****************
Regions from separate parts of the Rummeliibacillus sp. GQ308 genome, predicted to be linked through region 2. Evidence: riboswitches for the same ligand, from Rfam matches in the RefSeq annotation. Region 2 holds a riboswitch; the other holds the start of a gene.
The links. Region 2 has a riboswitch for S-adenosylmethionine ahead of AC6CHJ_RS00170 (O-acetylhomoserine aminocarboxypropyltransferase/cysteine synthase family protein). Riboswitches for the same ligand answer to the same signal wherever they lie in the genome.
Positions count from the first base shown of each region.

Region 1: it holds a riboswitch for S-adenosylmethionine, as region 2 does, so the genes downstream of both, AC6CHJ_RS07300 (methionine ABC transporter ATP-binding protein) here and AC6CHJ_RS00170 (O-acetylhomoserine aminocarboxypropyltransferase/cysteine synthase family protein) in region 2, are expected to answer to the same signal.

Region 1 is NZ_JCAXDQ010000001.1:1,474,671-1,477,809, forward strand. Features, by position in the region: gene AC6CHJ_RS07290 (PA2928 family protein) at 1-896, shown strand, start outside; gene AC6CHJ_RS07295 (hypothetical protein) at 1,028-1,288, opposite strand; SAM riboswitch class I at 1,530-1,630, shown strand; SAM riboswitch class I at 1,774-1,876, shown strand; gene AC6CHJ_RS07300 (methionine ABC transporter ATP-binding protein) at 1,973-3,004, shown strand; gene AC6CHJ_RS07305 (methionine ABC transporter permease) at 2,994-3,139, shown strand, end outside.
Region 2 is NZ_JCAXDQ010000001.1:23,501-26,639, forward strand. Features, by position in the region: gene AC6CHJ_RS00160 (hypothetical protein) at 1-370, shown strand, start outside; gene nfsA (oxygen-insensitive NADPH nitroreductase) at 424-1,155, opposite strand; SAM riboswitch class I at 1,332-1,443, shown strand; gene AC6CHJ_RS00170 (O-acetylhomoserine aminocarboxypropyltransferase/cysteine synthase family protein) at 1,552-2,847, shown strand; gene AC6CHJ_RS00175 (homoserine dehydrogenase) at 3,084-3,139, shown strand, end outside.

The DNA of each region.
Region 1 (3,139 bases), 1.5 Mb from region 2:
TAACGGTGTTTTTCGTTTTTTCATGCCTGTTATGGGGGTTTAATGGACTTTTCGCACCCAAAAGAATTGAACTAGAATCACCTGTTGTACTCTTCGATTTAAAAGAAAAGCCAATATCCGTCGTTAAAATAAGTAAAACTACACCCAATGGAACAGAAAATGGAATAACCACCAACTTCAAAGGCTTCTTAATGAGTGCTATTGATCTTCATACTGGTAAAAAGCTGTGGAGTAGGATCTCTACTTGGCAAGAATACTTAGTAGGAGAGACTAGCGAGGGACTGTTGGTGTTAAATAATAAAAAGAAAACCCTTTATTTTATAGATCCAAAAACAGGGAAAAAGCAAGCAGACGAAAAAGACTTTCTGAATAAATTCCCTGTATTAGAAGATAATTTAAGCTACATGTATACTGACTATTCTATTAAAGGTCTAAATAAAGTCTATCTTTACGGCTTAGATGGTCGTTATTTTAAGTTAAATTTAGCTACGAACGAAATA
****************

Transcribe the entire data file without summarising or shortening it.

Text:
Regions from separate parts of the Rummeliibacillus sp. GQ308 genome, predicted to be linked through region 2. Evidence: riboswitches for the same ligand, from Rfam matches in the RefSeq annotation. Region 2 holds a riboswitch; the other holds the start of a gene.
The links. Region 2 has a riboswitch for S-adenosylmethionine ahead of AC6CHJ_RS00170 (O-acetylhomoserine aminocarboxypropyltransferase/cysteine synthase family protein). Riboswitches for the same ligand answer to the same signal wherever they lie in the genome.
Positions count from the first base shown of each region.

Region 1: it holds a riboswitch for S-adenosylmethionine, as region 2 does, so the genes downstream of both, AC6CHJ_RS07300 (methionine ABC transporter ATP-binding protein) here and AC6CHJ_RS00170 (O-acetylhomoserine aminocarboxypropyltransferase/cysteine synthase family protein) in region 2, are expected to answer to the same signal.

Region 1 is NZ_JCAXDQ010000001.1:1,474,671-1,477,809, forward strand. Features, by position in the region: gene AC6CHJ_RS07290 (PA2928 family protein) at 1-896, shown strand, start outside; gene AC6CHJ_RS07295 (hypothetical protein) at 1,028-1,288, opposite strand; SAM riboswitch class I at 1,530-1,630, shown strand; SAM riboswitch class I at 1,774-1,876, shown strand; gene AC6CHJ_RS07300 (methionine ABC transporter ATP-binding protein) at 1,973-3,004, shown strand; gene AC6CHJ_RS07305 (methionine ABC transporter permease) at 2,994-3,139, shown strand, end outside.
Region 2 is NZ_JCAXDQ010000001.1:23,501-26,639, forward strand. Features, by position in the region: gene AC6CHJ_RS00160 (hypothetical protein) at 1-370, shown strand, start outside; gene nfsA (oxygen-insensitive NADPH nitroreductase) at 424-1,155, opposite strand; SAM riboswitch class I at 1,332-1,443, shown strand; gene AC6CHJ_RS00170 (O-acetylhomoserine aminocarboxypropyltransferase/cysteine synthase family protein) at 1,552-2,847, shown strand; gene AC6CHJ_RS00175 (homoserine dehydrogenase) at 3,084-3,139, shown strand, end outside.

The DNA of each region.
Region 1 (3,139 bases), 1.5 Mb from region 2:
TAACGGTGTTTTTCGTTTTTTCATGCCTGTTATGGGGGTTTAATGGACTTTTCGCACCCAAAAGAATTGAACTAGAATCACCTGTTGTACTCTTCGATTTAAAAGAAAAGCCAATATCCGTCGTTAAAATAAGTAAAACTACACCCAATGGAACAGAAAATGGAATAACCACCAACTTCAAAGGCTTCTTAATGAGTGCTATTGATCTTCATACTGGTAAAAAGCTGTGGAGTAGGATCTCTACTTGGCAAGAATACTTAGTAGGAGAGACTAGCGAGGGACTGTTGGTGTTAAATAATAAAAAGAAAACCCTTTATTTTATAGATCCAAAAACAGGGAAAAAGCAAGCAGACGAAAAAGACTTTCTGAATAAATTCCCTGTATTAGAAGATAATTTAAGCTACATGTATACTGACTATTCTATTAAAGGTCTAAATAAAGTCTATCTTTACGGCTTAGATGGTCGTTATTTTAAGTTAAATTTAGCTACGAACGAAATA